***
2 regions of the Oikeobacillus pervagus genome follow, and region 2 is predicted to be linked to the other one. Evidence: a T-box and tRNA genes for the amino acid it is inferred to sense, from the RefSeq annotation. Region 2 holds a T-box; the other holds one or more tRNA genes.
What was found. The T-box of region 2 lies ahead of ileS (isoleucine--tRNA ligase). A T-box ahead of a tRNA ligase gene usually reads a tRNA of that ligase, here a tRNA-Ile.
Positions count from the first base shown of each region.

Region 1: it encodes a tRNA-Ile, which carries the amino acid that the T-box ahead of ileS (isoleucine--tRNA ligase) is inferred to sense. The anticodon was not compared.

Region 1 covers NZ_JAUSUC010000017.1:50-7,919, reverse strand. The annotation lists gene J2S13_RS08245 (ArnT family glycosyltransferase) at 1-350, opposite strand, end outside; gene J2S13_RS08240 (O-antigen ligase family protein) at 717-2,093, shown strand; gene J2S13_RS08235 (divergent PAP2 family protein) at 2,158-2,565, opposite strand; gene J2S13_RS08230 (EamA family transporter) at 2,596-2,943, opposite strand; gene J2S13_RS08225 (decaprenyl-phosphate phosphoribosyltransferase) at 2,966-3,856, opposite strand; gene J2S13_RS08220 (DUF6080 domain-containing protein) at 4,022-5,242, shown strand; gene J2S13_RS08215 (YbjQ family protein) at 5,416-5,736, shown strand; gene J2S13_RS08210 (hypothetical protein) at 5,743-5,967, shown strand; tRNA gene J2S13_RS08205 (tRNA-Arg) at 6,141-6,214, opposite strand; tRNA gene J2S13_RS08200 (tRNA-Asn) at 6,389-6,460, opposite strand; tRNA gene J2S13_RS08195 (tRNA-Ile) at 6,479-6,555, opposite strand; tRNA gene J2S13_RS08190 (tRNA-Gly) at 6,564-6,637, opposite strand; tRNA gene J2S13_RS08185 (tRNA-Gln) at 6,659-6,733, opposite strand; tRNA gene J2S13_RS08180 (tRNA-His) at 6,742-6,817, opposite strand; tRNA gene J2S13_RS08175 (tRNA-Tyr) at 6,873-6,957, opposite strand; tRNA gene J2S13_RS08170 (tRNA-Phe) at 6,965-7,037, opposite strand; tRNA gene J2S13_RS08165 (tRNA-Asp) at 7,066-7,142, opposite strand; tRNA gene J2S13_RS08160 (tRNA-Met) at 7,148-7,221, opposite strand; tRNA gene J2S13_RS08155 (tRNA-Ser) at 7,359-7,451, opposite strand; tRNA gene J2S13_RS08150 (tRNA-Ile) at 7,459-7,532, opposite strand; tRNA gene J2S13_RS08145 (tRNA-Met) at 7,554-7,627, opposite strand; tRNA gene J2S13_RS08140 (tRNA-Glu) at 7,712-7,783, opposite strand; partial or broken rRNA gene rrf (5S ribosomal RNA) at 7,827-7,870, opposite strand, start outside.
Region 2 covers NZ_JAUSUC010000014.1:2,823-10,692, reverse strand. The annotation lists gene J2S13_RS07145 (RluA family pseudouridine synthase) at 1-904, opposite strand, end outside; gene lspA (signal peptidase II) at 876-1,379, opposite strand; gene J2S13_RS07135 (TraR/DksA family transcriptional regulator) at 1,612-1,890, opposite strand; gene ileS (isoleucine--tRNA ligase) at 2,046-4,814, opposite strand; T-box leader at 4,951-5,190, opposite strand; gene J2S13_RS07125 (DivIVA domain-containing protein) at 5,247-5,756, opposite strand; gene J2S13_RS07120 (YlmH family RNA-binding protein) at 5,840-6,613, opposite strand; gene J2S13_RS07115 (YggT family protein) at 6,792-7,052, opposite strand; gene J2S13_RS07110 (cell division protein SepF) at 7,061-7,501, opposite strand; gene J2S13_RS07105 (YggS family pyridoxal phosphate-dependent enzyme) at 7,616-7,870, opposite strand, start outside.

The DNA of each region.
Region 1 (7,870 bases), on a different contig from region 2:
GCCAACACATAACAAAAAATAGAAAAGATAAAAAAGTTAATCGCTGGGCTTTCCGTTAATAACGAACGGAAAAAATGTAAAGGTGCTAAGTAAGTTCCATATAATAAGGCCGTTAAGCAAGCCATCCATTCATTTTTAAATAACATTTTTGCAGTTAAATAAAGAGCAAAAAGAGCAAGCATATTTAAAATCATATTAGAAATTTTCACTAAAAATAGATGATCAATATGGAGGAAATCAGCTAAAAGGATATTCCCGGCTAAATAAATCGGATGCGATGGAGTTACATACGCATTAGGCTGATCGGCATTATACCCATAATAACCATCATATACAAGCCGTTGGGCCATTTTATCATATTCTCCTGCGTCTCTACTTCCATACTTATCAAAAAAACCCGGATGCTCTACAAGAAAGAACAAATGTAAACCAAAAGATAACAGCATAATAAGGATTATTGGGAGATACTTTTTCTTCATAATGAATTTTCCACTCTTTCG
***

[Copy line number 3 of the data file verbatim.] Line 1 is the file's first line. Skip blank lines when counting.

Positions count from the first base shown of each region.